are the nearest in style. Now imagine if all well-known authors were placed
on a huge board just like that. The chart would be so big it would spill
over onto the walls. In fact, you could never see it all at once. Imagine
adjusting the view to place any author you like in the centre of your
board. You could then easily see who the nearests authors are to that
person and, if you like a given writer, you will probably like those nearby
on the chart.
Chart is a website that has already done all that for you! Enter an author's
name and it will build the appropriate chart before your eyes. Watch as
other author's names spin out from the central name, then they adjust
relative to each other to best place themselves in the crowd. It is truly
amazing, and so useful for avid readers. I really do congratulate the
webmaster of this awesome facility.
very well devouring all the literature for your favourite author, but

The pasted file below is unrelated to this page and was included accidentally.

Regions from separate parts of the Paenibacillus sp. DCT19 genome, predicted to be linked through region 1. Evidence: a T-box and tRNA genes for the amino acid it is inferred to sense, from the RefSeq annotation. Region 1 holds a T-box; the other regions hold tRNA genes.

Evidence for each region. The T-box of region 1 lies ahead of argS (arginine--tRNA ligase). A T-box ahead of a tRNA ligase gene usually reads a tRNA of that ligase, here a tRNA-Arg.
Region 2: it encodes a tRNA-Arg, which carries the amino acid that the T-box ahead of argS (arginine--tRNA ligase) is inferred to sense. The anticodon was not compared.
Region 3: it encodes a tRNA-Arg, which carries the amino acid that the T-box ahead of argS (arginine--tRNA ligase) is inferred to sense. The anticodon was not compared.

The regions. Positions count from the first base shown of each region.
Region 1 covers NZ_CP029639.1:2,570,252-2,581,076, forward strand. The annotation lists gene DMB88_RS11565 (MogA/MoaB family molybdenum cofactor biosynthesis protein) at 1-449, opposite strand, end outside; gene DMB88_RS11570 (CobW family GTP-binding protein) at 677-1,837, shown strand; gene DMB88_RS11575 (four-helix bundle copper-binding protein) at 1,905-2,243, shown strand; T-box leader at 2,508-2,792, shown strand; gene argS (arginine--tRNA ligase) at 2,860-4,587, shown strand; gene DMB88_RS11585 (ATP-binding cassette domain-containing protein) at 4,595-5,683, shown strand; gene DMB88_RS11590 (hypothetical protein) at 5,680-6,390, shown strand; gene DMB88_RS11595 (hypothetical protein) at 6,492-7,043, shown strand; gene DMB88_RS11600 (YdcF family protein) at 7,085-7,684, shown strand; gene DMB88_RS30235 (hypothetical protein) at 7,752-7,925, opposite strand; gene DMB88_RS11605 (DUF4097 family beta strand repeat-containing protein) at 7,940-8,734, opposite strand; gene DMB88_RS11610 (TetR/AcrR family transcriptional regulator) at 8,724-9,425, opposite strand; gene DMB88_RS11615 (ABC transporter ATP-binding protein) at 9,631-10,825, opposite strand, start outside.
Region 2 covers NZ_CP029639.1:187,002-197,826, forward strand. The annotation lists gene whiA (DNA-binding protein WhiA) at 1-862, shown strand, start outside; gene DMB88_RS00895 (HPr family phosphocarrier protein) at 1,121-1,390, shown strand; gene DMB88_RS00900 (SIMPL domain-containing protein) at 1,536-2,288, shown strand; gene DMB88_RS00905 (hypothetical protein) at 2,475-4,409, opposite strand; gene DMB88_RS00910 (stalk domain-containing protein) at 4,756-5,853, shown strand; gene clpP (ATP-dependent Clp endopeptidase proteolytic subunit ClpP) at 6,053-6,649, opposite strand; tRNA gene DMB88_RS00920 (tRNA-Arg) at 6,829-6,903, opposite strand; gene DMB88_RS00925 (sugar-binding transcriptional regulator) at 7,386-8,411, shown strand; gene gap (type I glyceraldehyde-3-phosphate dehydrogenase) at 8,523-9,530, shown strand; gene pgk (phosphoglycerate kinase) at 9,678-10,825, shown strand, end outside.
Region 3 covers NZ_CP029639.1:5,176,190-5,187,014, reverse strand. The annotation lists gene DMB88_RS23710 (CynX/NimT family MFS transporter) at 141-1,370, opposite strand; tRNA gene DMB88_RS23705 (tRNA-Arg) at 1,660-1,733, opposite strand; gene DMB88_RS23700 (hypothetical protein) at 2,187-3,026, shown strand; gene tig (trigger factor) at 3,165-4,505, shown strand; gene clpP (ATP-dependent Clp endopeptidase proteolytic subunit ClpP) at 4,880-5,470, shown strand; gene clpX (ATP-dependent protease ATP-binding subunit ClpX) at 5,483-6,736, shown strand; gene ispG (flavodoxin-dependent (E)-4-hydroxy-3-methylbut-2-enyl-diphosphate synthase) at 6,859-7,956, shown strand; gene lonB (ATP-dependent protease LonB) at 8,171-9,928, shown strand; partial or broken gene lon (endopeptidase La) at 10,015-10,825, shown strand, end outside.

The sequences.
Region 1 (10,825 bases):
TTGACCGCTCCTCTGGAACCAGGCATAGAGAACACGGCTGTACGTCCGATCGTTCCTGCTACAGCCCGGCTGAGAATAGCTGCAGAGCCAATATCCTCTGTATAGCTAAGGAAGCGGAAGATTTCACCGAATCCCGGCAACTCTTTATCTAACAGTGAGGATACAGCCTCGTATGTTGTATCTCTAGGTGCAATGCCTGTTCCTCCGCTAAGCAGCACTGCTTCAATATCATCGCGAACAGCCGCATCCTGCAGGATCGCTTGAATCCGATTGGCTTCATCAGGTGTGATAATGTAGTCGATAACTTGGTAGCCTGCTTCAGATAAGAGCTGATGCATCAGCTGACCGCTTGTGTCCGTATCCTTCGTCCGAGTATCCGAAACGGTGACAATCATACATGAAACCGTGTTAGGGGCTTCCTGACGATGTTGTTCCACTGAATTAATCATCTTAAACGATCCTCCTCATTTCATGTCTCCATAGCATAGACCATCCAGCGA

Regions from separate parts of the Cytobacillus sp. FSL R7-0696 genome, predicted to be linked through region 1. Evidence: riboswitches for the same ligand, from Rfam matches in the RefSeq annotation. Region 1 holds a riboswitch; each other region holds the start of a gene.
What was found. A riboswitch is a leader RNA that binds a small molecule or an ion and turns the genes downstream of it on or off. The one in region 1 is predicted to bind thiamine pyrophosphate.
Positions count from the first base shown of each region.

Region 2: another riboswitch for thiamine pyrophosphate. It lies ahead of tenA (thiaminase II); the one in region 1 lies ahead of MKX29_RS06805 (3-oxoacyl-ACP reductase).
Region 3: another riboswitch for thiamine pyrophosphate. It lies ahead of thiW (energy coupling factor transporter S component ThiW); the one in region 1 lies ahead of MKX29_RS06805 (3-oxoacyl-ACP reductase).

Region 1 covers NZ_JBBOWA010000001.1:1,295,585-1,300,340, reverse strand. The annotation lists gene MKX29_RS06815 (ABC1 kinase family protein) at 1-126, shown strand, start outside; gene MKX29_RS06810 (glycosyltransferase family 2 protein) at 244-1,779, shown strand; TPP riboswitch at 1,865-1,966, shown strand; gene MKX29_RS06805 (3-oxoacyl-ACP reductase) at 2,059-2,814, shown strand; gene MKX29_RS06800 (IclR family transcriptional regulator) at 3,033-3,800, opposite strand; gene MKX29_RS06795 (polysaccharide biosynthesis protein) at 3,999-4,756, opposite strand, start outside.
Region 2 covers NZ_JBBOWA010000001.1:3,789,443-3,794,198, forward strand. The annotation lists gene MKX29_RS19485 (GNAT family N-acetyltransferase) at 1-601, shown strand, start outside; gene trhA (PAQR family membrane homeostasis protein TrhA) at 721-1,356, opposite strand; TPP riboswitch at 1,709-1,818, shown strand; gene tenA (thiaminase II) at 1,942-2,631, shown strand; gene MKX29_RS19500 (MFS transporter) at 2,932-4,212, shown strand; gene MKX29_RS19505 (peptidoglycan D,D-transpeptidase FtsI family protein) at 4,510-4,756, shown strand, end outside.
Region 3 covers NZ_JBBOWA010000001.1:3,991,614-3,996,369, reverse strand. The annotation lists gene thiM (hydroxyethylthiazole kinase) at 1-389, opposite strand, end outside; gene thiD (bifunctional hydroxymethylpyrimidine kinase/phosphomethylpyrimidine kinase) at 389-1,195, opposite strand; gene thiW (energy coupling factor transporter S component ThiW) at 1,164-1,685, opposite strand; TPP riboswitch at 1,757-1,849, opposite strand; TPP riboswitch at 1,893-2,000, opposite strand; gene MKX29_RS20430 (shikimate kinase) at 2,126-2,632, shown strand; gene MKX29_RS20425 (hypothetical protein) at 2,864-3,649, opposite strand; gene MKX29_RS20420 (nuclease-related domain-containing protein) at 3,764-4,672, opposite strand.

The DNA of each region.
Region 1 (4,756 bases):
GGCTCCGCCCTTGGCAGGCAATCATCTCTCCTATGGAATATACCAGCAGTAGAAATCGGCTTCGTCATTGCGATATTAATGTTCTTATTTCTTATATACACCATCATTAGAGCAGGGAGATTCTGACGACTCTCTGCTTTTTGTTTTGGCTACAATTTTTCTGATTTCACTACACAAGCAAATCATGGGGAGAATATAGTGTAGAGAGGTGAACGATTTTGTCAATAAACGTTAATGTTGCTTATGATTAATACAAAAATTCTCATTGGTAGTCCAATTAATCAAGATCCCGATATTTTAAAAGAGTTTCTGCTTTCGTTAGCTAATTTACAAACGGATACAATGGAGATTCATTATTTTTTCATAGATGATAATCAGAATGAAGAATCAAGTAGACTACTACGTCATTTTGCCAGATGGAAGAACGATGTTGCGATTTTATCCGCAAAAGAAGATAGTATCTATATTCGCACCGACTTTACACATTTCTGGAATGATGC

the fact is most authors write very similar stuff. This may be because
that's what they like to do. It may be because that's all they're comfortable
doing. (Barbara Cartland made a living out of this, churning similar romances
out like a factory, thanks to a secretary.) Another reason authors do
this is because that's what their publishers want - and pleasing them,
and readers expecting this, represents their income stream. Once an author
is recognized within a particular genre, the publisher's theory is that
their fans will only be interested in similar works—in the same
genre. Authors who want to spread their wings into other genres often